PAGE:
Poll: Big majorities of Democrats, young people reject late-term abortion
NEW HAVEN, Conn. — Americans have shifted toward a pro-life stance in recent weeks during a period when some states are considering legislation that would legalize abortion up until birth, according to a new poll. The Marist Poll at Marist College conducted in mid-February found that equal numbers of Americans — 47 percent — identified themselves as pro-life and as those who support abortion. The findings reflect a dramatic shift from a similar poll in early January that found respondents supporting abortion by 55 percent to 38 percent. “Current proposals that promote late-term abortion have reset the landscape and language on abortion in a pronounced, and very measurable, way,” Barbara Carvalho, poll director, stated in media release from the Knight of Columbus, the poll sponsor.
Supreme Court’s look at Peace Cross could clarify Church-state stance
BLADENSBURG, Md. — The day before the U.S. Supreme Court heard oral arguments about a concrete memorial cross in a grassy median strip in an intersection of a Washington suburb, there was no fanfare at the cross itself. Only by dodging traffic and approaching the monument by foot would one see the names of the 49 local soldiers who died in battle during World War I — which is why the monument exists. Mothers of the fallen soldiers came up with the idea in 1919, and it was completed by the American Legion six years later. Today it is owned by a Maryland parks commission. The Supreme Court will now have to consider if the memorial — in the shape of a Latin cross symbolic of the markers on graves of soldiers killed overseas during World War I — endorses religion or is simply a secular monument. The monument located in Bladensburg is near a larger park honoring veterans with memorials to the War of 1812, World War II, the Korean and Vietnam wars and the 9/11 attacks.
Tensions grow along
SAO PAULO — Tensions were high along Venezuela’s borders after clashes protesting Venezuelan President Nicolas Maduro’s decision not to allow humanitarian aid into the country for millions of vulnerable citizens. The situation was complicated by politics: Opposition leader Juan Guaido, who has declared himself interim president and has the backing of 50 governments around the world, has been supporting the influx of aid, including aid staged at the Colombia-Venezuela border by the United States. At the border crossing in Pacaraima, Brazil, two trucks carrying humanitarian aid crossed into Venezuela Feb. 23, but were stopped by the Venezuelan military. At least two indigenous Venezuelans were killed by Venezuelan security forces along the border with Brazil. Along the border with Colombia, two people were killed, and Colombia’s foreign minister said 285 people were injured and 37 hospitalized on the Colombian side of the border after clashes between Guaido supporters and Venezuelan military blocking aid Feb. 23.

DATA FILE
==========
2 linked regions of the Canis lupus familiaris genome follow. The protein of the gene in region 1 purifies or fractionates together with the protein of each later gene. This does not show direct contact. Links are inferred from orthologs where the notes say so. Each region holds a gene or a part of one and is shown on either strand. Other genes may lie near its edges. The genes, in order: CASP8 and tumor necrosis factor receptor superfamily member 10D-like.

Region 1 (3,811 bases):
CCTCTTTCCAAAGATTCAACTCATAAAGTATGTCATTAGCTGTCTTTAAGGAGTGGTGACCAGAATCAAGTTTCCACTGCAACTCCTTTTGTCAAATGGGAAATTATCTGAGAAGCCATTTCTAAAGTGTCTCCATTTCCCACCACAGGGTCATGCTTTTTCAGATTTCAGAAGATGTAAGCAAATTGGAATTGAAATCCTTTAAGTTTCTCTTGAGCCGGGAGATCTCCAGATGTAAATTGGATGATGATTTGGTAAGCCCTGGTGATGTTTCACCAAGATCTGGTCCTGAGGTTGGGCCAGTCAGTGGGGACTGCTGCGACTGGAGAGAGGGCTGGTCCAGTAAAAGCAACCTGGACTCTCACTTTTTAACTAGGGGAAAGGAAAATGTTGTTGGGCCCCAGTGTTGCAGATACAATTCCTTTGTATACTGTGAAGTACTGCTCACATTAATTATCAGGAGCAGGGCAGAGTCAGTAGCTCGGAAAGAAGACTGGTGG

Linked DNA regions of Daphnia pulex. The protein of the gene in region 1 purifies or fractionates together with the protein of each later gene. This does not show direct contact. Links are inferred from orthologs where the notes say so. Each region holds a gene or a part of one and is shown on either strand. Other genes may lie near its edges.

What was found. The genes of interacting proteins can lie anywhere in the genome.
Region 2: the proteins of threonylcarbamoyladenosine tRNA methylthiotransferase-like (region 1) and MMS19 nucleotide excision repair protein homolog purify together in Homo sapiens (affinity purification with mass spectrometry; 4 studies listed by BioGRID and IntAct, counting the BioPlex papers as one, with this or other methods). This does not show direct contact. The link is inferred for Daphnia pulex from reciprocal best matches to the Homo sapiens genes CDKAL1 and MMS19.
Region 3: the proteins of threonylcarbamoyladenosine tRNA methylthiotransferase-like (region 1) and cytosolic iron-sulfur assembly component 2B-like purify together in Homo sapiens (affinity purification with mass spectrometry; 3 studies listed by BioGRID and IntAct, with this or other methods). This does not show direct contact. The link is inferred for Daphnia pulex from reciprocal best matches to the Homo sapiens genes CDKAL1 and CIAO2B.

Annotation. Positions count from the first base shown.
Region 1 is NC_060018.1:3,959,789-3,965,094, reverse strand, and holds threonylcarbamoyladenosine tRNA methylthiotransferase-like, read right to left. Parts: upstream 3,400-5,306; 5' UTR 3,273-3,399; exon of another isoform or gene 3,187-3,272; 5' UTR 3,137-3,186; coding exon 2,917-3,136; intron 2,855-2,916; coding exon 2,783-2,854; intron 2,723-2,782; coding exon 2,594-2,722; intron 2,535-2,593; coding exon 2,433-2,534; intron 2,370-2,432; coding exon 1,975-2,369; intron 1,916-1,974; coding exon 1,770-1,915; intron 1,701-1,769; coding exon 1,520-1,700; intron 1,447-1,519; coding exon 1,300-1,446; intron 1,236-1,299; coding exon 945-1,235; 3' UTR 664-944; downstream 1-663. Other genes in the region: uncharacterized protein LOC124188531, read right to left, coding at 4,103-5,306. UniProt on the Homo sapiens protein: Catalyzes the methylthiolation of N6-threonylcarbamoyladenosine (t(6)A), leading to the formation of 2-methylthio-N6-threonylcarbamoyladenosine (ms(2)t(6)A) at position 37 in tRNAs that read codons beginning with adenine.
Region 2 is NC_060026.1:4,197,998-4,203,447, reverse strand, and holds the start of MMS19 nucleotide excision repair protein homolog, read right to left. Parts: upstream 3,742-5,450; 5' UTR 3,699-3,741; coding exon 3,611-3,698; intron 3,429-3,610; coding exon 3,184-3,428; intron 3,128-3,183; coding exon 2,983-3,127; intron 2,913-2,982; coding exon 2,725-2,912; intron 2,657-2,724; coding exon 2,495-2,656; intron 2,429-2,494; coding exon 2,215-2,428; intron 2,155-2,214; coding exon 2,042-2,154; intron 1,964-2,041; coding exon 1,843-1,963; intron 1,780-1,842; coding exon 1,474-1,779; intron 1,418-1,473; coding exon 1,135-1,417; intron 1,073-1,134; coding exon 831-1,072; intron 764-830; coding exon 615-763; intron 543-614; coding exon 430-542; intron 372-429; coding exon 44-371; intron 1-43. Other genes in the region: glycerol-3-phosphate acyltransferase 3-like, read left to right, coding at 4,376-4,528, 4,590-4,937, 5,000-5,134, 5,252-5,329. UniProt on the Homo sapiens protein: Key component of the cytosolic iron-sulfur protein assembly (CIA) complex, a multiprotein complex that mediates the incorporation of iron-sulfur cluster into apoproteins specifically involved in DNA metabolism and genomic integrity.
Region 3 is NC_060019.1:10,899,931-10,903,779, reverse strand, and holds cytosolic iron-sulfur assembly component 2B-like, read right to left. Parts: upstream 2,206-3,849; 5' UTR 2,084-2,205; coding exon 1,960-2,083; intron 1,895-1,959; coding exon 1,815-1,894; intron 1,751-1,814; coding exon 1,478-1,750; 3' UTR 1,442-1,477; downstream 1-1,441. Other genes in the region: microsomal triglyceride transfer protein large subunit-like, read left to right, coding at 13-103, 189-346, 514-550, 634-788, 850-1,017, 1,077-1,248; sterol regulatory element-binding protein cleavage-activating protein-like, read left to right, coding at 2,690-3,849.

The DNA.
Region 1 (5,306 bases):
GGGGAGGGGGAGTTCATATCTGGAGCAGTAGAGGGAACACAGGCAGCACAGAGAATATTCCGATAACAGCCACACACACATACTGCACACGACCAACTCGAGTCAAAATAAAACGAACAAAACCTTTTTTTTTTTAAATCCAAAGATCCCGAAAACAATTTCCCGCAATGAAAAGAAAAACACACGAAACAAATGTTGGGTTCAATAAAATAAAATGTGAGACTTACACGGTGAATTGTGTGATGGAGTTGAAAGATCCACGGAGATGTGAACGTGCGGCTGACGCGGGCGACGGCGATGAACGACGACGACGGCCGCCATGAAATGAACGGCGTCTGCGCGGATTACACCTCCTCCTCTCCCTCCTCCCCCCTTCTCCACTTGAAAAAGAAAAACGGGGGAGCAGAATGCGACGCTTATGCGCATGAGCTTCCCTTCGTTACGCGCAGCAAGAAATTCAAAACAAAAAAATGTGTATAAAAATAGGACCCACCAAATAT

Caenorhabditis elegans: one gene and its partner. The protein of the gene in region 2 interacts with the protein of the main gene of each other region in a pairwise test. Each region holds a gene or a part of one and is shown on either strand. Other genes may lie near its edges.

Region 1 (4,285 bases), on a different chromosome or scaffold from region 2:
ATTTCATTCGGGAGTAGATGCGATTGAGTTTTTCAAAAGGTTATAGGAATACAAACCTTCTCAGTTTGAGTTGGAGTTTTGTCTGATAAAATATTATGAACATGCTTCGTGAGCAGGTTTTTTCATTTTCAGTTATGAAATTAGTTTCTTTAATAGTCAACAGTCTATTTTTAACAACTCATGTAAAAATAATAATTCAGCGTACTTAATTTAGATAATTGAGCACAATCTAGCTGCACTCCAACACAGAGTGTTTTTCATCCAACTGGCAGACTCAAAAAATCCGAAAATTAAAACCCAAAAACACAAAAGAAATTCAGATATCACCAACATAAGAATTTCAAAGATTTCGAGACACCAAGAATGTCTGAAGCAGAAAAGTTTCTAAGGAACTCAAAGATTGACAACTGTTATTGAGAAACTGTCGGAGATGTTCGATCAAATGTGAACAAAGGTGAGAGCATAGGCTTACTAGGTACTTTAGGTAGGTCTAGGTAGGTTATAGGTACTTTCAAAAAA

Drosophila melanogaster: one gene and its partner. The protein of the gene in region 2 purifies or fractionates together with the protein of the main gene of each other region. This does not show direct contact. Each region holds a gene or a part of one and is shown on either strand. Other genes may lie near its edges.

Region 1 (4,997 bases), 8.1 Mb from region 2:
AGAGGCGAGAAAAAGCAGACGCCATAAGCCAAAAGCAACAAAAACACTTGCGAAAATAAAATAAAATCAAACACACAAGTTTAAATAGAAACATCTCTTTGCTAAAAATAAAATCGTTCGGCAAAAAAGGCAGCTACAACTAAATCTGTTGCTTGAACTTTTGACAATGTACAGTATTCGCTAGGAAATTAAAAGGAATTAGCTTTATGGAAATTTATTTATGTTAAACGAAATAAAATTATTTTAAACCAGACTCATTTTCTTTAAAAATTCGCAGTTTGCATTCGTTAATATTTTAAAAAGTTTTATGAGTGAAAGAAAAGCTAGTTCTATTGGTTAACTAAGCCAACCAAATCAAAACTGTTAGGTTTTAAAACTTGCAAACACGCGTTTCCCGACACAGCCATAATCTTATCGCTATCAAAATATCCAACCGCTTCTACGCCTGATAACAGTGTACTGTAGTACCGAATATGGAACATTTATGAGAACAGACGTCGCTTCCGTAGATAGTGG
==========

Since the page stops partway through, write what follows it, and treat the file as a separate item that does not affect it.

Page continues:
In Morocco, pope will visit migrants, school for imams
VATICAN CITY — Pope Francis will travel to Morocco March 30-31 as a “servant of hope” to encourage the country’s small Catholic community, the migrants hosted there and all people of goodwill, said Archbishop Cristobal Lopez Romero of Rabat, the nation’s capital. “He comes to fill us with hope, to give us strength, to help us get up again after being disappointed, to fill us with enthusiasm,” the archbishop told Fides, the news agency of the Congregation for the Evangelization of Peoples. The Vatican Feb. 26 released the full, detailed schedule for the pope’s trip, which will include a visit to a school training an international group of Muslim prayer leaders and preachers, including women. He also will visit a Caritas center assisting migrants and a social service center run by the Missionaries of Charity. The visit to Morocco, where more than 99 percent of the population is Muslim, will give Pope Francis an opportunity to continue the reflections on Christian-Muslim relations he began in Abu Dhabi, United Arab Emirates, in February.
— Catholic News Service